I'd planned on doing a longer, more descriptive post, but so many bloggers have already done it for me. Below are other authors' and readers' summaries of the event, in no particular order, with occasional commentary from me.

Barbara Vey, contributing editor of Publishers Weekly, blogged from the event over the entire weekend, complete with photos, covering Margaret George's keynote, the late-night sex scene readings -- which has become a tradition -- and a nice wrap-up, complete with conference committee photo. If you haven't done so already, you must watch C.W. Gortner's hilarious drive-by interview with Barbara. Afterwards, responding to HNS authors' discussions on research, Barbara asked Beyond Her Book readers whether they require accurate details in their fiction.

I chatted with Barbara and Romance B(u)y the Book and B&N genre fiction columnist Michelle Buonfiglio in the hotel lobby on Saturday afternoon about book recommendations and the mission/history of the HNS. The organizing committee put a lot of effort into ensuring that many different types of historical novels (including historical romance) were well represented at the conference, so it pleased me to see this come out in her report. There's a photo of us three at Michelle's RBTB blog.

Julianne Douglas wrote an excellent summary of the event which covered many panels I didn't get to see. As I told her afterward on the Historical Fiction forum, the hotel used to be done up in Frank Lloyd Wright's Prairie Style, though following last summer's renovation, it looks more like 2020 than 1920! Other bloggers include:

  • Nancy Blanton, who got a photo of some costume pageant participants;

  • Conference volunteer DL Larson, who writes about her book-signing experience;

  • Joyce Moore, who moderated the "query letter" panel and who wore a gorgeous green linen gown at the costume pageant. Scroll down to Joyce's gallery for more photos.

  • Sheramy Bundrick, on how she and Margaret George make connections with their characters;

  • I shared a book-signing table with Doug Jacobson and thoroughly enjoyed the "historical boys" panel on Sunday;

  • It was fun to catch up with Michelle Moran and get my copy of The Heretic Queen signed! Her blog has a few more photos.

  • HNS reviewer and Facebook pal Laurel Corona has a great picture of all the Jane Rotrosen Agency clients who attended (quite a few!);

  • Dawna Rand did an extensive writeup that covered some cool photos (of three-time conference attendees Vic and Jenny Brown, who bought me drinks and kept me up late in Salt Lake City in 2005), the "debut novels" panel, more great pics, and marketing tips from Karen Essex, C.W. Gortner, and Michelle Moran (which I couldn't attend because my panel ran concurrently, alas).

  • Costume pageant winner Joan Baril, from Thunder Bay, Ontario, talks about Margaret George's unique writing method;

  • And Gemi Sasson, whose summary made me proud to be part of the conference, and who created a clever logo!

Did I miss anyone's blog post? Let me know!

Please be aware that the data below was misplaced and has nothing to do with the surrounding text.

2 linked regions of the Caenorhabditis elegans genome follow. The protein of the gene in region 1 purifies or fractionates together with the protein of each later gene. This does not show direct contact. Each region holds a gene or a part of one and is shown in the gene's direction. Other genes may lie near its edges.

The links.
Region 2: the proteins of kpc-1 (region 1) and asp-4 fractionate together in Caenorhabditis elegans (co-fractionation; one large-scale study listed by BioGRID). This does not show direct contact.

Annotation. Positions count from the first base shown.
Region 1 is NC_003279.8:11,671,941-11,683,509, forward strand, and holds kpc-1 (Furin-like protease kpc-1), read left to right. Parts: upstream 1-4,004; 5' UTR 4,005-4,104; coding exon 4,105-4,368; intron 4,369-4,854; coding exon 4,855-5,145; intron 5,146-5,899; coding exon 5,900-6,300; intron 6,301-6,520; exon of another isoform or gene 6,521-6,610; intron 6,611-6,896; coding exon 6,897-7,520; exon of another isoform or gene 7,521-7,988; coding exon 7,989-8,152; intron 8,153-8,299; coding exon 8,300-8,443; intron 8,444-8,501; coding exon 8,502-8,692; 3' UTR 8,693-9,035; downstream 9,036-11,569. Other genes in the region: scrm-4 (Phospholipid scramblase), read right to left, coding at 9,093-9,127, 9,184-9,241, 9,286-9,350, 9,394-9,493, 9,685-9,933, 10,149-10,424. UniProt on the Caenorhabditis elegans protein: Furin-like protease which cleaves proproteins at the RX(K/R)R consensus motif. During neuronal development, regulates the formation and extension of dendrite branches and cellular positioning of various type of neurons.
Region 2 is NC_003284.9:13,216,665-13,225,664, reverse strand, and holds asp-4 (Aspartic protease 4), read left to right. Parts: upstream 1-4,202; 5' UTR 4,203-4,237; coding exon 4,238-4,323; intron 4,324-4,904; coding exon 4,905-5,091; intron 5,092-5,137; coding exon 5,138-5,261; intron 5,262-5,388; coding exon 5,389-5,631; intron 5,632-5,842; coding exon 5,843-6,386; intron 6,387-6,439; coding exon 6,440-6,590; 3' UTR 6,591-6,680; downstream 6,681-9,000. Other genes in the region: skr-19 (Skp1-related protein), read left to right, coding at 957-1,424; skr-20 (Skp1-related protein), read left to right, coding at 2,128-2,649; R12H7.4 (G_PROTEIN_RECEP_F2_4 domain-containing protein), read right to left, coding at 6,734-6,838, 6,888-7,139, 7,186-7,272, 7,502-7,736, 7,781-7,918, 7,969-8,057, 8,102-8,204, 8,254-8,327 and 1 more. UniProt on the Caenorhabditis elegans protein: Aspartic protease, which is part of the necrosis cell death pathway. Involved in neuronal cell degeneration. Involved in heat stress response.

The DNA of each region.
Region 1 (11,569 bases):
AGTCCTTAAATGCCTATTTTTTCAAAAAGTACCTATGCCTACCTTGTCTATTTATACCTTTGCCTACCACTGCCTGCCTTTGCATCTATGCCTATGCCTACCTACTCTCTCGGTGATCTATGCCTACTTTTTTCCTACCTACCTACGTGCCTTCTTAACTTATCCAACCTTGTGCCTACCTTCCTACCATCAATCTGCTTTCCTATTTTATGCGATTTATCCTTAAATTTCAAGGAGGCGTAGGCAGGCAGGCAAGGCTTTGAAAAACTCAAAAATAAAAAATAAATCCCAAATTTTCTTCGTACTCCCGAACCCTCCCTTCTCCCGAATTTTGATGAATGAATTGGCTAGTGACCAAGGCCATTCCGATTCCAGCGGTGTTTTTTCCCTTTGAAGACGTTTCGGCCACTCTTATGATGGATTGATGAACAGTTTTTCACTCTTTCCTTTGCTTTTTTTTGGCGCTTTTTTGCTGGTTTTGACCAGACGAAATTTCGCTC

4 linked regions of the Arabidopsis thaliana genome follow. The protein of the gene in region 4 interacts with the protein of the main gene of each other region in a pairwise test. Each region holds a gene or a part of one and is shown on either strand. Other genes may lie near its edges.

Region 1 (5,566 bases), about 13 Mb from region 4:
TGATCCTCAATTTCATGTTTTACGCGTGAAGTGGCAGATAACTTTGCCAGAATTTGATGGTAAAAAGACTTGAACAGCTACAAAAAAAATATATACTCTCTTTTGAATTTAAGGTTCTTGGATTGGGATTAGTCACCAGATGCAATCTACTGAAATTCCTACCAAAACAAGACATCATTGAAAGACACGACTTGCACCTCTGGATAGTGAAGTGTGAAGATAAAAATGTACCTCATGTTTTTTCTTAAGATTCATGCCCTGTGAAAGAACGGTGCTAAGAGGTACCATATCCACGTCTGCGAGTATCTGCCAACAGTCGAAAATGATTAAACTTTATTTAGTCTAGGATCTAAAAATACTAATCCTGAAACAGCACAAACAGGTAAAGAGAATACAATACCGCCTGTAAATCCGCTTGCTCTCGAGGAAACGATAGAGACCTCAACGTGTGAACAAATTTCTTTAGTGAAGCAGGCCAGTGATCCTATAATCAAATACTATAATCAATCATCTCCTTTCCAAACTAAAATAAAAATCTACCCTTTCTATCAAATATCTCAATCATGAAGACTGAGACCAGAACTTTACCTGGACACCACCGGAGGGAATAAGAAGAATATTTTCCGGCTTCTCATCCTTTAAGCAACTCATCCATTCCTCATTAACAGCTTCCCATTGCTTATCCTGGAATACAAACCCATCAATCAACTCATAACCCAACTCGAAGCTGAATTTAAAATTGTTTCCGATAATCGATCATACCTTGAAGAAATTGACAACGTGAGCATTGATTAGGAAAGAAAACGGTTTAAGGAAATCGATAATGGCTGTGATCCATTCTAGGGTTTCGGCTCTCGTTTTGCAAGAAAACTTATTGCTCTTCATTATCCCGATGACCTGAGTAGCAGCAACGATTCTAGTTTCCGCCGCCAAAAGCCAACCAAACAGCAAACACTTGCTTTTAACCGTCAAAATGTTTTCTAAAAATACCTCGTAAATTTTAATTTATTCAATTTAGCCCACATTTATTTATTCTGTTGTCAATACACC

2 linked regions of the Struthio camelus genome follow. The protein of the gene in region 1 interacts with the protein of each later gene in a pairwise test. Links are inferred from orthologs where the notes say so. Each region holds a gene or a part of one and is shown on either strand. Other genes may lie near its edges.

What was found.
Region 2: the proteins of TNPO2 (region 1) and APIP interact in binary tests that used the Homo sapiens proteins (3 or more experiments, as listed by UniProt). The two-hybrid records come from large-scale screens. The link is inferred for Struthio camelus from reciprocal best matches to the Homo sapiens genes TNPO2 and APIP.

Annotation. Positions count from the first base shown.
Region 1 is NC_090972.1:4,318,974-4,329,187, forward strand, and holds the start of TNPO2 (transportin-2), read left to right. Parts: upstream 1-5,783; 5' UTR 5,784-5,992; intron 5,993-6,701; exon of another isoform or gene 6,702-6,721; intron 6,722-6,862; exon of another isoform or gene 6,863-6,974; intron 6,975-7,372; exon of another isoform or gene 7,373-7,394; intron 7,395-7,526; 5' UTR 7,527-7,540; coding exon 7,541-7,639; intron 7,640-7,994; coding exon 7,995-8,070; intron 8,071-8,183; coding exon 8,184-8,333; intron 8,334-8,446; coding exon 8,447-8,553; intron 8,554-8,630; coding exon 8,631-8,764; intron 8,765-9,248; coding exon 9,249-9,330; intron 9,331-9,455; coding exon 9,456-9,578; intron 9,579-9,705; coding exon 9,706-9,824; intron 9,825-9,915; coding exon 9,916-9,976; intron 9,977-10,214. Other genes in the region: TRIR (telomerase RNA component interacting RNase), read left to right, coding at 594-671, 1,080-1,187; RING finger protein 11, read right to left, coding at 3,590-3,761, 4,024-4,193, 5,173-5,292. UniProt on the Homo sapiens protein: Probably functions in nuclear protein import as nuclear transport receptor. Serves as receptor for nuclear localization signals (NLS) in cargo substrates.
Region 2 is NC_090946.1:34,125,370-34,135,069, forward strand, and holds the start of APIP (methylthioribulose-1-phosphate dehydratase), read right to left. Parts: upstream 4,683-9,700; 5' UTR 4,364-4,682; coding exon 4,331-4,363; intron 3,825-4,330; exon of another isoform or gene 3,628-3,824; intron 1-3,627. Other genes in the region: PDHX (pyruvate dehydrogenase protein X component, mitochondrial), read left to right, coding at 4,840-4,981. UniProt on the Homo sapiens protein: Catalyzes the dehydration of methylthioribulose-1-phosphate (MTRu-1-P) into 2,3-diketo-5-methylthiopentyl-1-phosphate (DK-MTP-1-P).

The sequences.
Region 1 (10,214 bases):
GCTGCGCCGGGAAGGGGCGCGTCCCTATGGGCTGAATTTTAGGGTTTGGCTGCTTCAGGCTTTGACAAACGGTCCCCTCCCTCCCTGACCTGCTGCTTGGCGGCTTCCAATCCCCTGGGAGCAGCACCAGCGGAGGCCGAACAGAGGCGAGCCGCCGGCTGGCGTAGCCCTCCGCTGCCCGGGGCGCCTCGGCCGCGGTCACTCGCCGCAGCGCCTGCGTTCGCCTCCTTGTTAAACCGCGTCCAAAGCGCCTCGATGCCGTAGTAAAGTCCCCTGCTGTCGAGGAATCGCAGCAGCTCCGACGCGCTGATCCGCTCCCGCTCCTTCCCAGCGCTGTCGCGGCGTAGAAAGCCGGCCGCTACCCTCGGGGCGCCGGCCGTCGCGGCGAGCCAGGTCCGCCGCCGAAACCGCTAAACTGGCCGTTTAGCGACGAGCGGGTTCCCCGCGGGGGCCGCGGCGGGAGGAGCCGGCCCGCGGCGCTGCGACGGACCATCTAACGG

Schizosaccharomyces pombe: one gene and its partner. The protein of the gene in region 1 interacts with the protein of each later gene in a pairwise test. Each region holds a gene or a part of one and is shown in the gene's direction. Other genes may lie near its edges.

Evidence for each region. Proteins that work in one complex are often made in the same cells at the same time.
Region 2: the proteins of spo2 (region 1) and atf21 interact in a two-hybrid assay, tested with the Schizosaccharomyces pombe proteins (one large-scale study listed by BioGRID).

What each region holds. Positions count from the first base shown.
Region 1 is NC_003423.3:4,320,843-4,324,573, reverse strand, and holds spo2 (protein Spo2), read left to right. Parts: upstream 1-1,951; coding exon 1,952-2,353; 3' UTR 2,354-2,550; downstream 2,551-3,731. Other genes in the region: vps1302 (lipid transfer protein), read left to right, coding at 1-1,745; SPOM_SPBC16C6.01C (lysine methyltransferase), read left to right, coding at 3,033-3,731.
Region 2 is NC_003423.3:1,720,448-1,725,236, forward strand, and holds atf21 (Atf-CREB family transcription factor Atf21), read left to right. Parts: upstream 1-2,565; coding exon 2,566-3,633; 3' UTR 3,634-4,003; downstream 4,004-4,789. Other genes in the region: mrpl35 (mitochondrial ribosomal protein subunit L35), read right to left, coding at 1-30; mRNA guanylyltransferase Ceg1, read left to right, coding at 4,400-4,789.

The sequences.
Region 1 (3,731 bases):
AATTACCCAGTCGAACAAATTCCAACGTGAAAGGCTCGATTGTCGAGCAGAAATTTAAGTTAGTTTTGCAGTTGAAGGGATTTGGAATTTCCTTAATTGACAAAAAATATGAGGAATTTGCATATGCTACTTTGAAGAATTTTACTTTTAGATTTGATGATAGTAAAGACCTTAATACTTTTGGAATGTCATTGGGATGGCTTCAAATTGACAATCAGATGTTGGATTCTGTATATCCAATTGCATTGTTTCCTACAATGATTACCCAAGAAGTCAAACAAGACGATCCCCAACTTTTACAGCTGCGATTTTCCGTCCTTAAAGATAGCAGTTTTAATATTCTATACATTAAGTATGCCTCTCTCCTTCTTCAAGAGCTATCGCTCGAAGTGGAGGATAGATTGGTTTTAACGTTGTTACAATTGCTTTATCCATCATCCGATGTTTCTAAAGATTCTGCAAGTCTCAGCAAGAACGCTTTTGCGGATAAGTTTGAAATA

Coming soon - a review of Anna Elliott's Twilight of Avalon and a giveaway of Ann Weisgarber's The Personal History of Rachel DuPree.

Wednesday, June 10, 2009

And so, the big conference adventure begins

It's Wednesday morning, and the trunk of our SUV is completely full of tote bags, programs, and assorted flyers and promo items sent by authors/publishers for the HNS conference this week. Mark's still asleep, and we haven't really packed anything else yet, though I've got a folder of notes and other printouts set aside.

The last week has been hectic, even beyond expectations. After BEA, we were home for exactly two days before taking off in the car again for my cousin's wedding in London, Ontario, a 9-hour drive, though we overnighted in Ann Arbor on the way out. The trip went smoothly, the wedding was lovely (beautiful sunny day, not too hot, held at a historical estate on the outskirts of London) and we got to visit with many family members from across the US and Canada.

More troublesome was the return trip to the States on Sunday, which Mark summarized succinctly on his blog. Yeah, we're armed and dangerous, all right. (Armed with book purchases, maybe. I did some historical novel shopping at a Canadian bookstore on Saturday morning.)

On Monday morning, we learned that one of our author guests of honor, Edward Rutherfurd, had a family emergency and had to return to England asap, so was unable to appear at the conference after all. He was extremely sorry about it, and we're disappointed we won't be seeing him there, but family comes first. Fortunately for us, conference attendee Sharon Kay Penman accepted our very last-minute invite to give Saturday night's keynote address in his place. Sharon's one of my favorite historical novelists, and I'm really looking forward to meeting her and hearing her talk.

Today's plan: head up to Schaumburg, unload all our stuff at the hotel, and meet up with editor/agent liaison Ann Chamberlin for the drive out to hotel liaison Winifred Halsey's house an hour west; she's been storing 120+ boxes of books in her garage for the past month and more. Publishers were very, very generous with donations for attendees, so there's lots of good reading to look forward to. These books will mysteriously reappear in conference attendees' tote bags when registration opens on Friday. We're renting a U-Haul and plan to do the big book move this afternoon and evening.

Inspired by a post by Susan on the HFO forum, I've set up a Twitter account, which I'd been mulling over since BEA, and will be posting news flashes from the conference there as time permits. Holly from Wonders and Marvels (tweeting as history_geek) and I are wondering what other historical novel folks are there, so if you're connected up, let me know! I'm coming late to the party and am still figuring out how it works - no snazzy backgrounds yet - so please bear with me. No doubt I'll be blogging more about the event as well, though maybe not until after it's over.

Looking forward to seeing many of you in Schaumburg!